How to get to know your customers and create their profiles

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It’s a new year, so, if you don’t already have a clear picture of who your customer is, there is no better time than now to come up with their profiles. If you aren’t sure what the value is in doing this exercise, think about it like this: Marketing is becoming unbelievably personal, with personalisation no longer just an extra thing to have. Why? The more intimately you know your target market, the better you can engage and build relationships with them. Once you have strong relationships with your target market, it’s much easier to convert them into customers and from there, into word-of-mouth advocates for your business and the products or services you offer.

What does that come down to? Getting to know your audience, who your target market is. It’s impossible to get to know every single customer, so we are going to create profiles that represent particular customers. Once you have these done, refer back to them whenever you are doing any marketing or communications to make sure that it will resonate with your target market.

Let’s get into it then!

Set aside some time.

This process can take some time, but it’s well worth it. So make sure to set aside a decent amount of time where you can focus on getting to know your customer.


You want to know everything you possibly can about your customers. Use existing data, where possible, from Google Analytics, Facebook Insights, your mailing list, CRM or anywhere else you have data about your customers. You want to find who your key customers are, so you are looking for things like age, gender, location, education, income level, employment status, and anything else that is relevant to your target market. It might sound creepy, but you can identify some people as being in your target market, perhaps friends or family, and then look across different social media channels to see what their habits are. How do they share, what do they share, what are they most interested in and so on.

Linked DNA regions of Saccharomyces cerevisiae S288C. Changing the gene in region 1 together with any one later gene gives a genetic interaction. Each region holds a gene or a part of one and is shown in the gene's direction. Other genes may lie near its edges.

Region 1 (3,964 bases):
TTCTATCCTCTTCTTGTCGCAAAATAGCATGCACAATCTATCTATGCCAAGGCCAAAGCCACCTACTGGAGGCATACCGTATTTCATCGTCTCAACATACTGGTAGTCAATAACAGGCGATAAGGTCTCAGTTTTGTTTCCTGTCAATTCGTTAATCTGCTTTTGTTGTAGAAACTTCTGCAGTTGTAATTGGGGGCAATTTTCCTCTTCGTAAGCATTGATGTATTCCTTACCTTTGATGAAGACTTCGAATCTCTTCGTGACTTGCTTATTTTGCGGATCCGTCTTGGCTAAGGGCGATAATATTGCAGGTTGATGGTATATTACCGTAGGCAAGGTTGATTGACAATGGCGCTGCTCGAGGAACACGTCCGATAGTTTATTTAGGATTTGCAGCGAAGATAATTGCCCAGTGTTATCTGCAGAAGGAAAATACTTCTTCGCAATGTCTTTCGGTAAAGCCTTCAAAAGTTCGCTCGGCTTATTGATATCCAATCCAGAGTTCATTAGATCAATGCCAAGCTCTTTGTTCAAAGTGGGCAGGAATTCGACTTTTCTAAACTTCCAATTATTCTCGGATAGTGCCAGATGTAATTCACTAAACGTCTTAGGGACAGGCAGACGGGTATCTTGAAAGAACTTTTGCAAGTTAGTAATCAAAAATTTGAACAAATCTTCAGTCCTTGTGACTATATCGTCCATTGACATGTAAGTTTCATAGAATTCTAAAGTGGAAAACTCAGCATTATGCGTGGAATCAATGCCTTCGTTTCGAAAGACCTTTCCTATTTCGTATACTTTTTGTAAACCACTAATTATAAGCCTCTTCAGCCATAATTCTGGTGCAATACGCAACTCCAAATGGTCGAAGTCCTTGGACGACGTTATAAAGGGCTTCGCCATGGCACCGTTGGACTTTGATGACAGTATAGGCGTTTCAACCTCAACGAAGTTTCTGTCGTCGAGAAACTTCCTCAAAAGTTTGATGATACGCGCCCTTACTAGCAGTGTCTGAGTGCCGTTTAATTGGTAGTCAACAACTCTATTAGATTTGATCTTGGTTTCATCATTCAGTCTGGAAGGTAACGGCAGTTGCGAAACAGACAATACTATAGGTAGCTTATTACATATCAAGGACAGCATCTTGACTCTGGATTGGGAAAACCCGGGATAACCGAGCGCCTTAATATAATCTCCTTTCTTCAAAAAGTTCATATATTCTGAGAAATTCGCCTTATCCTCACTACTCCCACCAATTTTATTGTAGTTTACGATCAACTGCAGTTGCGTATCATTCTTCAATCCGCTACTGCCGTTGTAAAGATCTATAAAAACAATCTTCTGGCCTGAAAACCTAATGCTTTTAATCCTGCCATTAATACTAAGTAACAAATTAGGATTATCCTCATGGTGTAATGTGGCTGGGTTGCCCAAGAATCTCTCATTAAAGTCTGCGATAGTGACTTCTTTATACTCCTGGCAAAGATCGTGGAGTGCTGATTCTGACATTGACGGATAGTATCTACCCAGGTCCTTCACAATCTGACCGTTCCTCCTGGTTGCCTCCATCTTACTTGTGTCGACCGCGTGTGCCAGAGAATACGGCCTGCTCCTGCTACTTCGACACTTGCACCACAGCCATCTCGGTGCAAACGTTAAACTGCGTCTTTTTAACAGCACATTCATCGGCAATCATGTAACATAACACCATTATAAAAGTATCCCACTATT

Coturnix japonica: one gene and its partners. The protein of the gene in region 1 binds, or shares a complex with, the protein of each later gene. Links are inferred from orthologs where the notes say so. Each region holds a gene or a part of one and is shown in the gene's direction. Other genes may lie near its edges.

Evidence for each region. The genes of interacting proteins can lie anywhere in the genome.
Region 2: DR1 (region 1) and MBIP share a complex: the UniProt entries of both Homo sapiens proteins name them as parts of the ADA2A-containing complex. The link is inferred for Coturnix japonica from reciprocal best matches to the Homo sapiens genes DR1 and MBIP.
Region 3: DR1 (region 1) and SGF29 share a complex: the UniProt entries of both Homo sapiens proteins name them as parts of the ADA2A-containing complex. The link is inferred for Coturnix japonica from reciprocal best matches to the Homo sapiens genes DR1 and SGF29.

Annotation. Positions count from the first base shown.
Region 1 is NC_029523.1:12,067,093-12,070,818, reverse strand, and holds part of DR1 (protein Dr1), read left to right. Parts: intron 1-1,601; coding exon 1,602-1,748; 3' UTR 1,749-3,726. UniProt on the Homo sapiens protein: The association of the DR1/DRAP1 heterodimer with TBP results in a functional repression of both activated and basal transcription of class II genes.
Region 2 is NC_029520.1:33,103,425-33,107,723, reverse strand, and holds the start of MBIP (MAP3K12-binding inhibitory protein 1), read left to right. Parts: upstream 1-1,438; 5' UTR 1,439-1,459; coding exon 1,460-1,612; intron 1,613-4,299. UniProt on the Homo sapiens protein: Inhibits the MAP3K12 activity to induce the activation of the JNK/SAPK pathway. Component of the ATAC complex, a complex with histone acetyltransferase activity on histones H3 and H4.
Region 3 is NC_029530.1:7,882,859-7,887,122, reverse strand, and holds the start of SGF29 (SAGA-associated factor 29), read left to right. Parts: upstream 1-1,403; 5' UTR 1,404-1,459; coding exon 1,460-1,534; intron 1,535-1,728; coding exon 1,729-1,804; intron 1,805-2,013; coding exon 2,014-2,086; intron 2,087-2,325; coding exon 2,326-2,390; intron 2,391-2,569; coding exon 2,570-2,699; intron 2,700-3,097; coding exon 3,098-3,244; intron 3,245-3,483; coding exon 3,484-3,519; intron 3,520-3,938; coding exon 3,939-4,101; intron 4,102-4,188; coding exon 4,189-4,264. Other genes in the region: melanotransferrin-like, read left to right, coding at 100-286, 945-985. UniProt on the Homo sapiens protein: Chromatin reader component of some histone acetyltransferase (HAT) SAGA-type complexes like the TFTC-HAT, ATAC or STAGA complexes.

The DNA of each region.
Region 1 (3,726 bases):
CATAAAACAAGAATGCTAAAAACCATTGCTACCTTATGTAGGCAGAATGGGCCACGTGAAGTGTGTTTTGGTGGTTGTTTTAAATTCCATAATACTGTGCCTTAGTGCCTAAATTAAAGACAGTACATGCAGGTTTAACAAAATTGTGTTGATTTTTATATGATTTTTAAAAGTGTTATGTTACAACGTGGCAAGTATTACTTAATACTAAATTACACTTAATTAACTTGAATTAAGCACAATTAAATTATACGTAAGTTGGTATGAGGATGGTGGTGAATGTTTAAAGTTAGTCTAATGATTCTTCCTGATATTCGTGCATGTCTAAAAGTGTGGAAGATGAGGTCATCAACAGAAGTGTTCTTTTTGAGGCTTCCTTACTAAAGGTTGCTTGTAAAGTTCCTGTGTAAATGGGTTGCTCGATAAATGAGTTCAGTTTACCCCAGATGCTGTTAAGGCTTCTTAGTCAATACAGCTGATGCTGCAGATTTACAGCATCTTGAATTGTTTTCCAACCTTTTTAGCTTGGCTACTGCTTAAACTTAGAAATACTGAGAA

The goal here is to garner as much information as you possibly can about your customers so you can identify primary, secondary and tertiary market segments and how to best connect with them. I recommend steering clear of surveys in your research. The data can be revealing, but it can also be biased to a market segment that is willing to fill out a survey and exclude a much more significant portion that isn’t.


Data is useless without a clear understanding of what it tells you. So now that you have as much information as you can practically obtain about your target market, it’s time to review it. Correlate all this data together. Match data from different analytics platforms and see what it says.

Are you finding your website audience according to Google Analytics is primarily 25-35-year-old men but your Facebook Insights put your likes at being mostly 45-65-year-old women? Or perhaps they are a close match? Maybe they are predominately located in regional towns? What about particular cities? Look for common traits that can help you identify who is engaging with you in some way and how they are engaging. Your website might not be generating many sales for example because it is producing the wrong traffic for the type of content.

Identify your profiles

As you work through this process, you will begin to see trends. As you note down the trends that intersect, you might notice that these pieces of data are starting to resemble a person. You might be noticing multiple people. Using this data, you can usually assign enough information to a profile to come up with 2-4 unique profiles quite easily that fall into specific age and gender ranges with their associated attributes. Combine these data points into your primary, secondary and tertiary profiles by associating the most common traits with your primary profile and then less common ones with your secondary and tertiary profiles.